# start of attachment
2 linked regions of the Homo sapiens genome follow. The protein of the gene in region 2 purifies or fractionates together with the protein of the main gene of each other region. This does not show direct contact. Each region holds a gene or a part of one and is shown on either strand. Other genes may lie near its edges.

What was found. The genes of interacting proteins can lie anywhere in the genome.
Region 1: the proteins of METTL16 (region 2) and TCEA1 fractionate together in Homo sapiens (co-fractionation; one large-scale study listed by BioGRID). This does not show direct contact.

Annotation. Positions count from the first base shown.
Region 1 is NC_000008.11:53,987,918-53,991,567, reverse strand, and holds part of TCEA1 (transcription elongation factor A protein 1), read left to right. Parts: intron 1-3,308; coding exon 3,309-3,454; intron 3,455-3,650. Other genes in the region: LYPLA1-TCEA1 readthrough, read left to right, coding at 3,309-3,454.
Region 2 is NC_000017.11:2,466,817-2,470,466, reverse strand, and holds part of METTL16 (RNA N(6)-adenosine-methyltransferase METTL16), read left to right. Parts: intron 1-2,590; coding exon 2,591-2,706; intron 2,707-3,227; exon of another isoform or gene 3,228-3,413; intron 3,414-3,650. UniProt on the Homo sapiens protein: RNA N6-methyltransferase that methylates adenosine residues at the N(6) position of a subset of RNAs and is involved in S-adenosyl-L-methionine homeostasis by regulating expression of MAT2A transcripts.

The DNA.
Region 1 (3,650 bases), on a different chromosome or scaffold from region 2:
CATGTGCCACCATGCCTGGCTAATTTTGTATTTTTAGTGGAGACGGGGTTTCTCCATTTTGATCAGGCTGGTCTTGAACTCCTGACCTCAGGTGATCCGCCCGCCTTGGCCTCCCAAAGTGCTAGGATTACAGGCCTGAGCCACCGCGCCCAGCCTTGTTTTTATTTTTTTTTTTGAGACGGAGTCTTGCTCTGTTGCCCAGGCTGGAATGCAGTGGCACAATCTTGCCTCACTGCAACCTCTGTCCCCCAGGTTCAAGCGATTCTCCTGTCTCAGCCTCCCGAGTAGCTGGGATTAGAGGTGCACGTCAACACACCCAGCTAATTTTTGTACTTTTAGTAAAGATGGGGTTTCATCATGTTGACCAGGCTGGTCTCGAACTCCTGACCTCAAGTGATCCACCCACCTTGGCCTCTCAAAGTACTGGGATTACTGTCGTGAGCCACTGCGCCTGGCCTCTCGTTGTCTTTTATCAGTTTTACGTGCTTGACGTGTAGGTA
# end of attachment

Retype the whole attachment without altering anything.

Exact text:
2 linked regions of the Homo sapiens genome follow. The protein of the gene in region 2 purifies or fractionates together with the protein of the main gene of each other region. This does not show direct contact. Each region holds a gene or a part of one and is shown on either strand. Other genes may lie near its edges.

What was found. The genes of interacting proteins can lie anywhere in the genome.
Region 1: the proteins of METTL16 (region 2) and TCEA1 fractionate together in Homo sapiens (co-fractionation; one large-scale study listed by BioGRID). This does not show direct contact.

Annotation. Positions count from the first base shown.
Region 1 is NC_000008.11:53,987,918-53,991,567, reverse strand, and holds part of TCEA1 (transcription elongation factor A protein 1), read left to right. Parts: intron 1-3,308; coding exon 3,309-3,454; intron 3,455-3,650. Other genes in the region: LYPLA1-TCEA1 readthrough, read left to right, coding at 3,309-3,454.
Region 2 is NC_000017.11:2,466,817-2,470,466, reverse strand, and holds part of METTL16 (RNA N(6)-adenosine-methyltransferase METTL16), read left to right. Parts: intron 1-2,590; coding exon 2,591-2,706; intron 2,707-3,227; exon of another isoform or gene 3,228-3,413; intron 3,414-3,650. UniProt on the Homo sapiens protein: RNA N6-methyltransferase that methylates adenosine residues at the N(6) position of a subset of RNAs and is involved in S-adenosyl-L-methionine homeostasis by regulating expression of MAT2A transcripts.

The DNA.
Region 1 (3,650 bases), on a different chromosome or scaffold from region 2:
CATGTGCCACCATGCCTGGCTAATTTTGTATTTTTAGTGGAGACGGGGTTTCTCCATTTTGATCAGGCTGGTCTTGAACTCCTGACCTCAGGTGATCCGCCCGCCTTGGCCTCCCAAAGTGCTAGGATTACAGGCCTGAGCCACCGCGCCCAGCCTTGTTTTTATTTTTTTTTTTGAGACGGAGTCTTGCTCTGTTGCCCAGGCTGGAATGCAGTGGCACAATCTTGCCTCACTGCAACCTCTGTCCCCCAGGTTCAAGCGATTCTCCTGTCTCAGCCTCCCGAGTAGCTGGGATTAGAGGTGCACGTCAACACACCCAGCTAATTTTTGTACTTTTAGTAAAGATGGGGTTTCATCATGTTGACCAGGCTGGTCTCGAACTCCTGACCTCAAGTGATCCACCCACCTTGGCCTCTCAAAGTACTGGGATTACTGTCGTGAGCCACTGCGCCTGGCCTCTCGTTGTCTTTTATCAGTTTTACGTGCTTGACGTGTAGGTA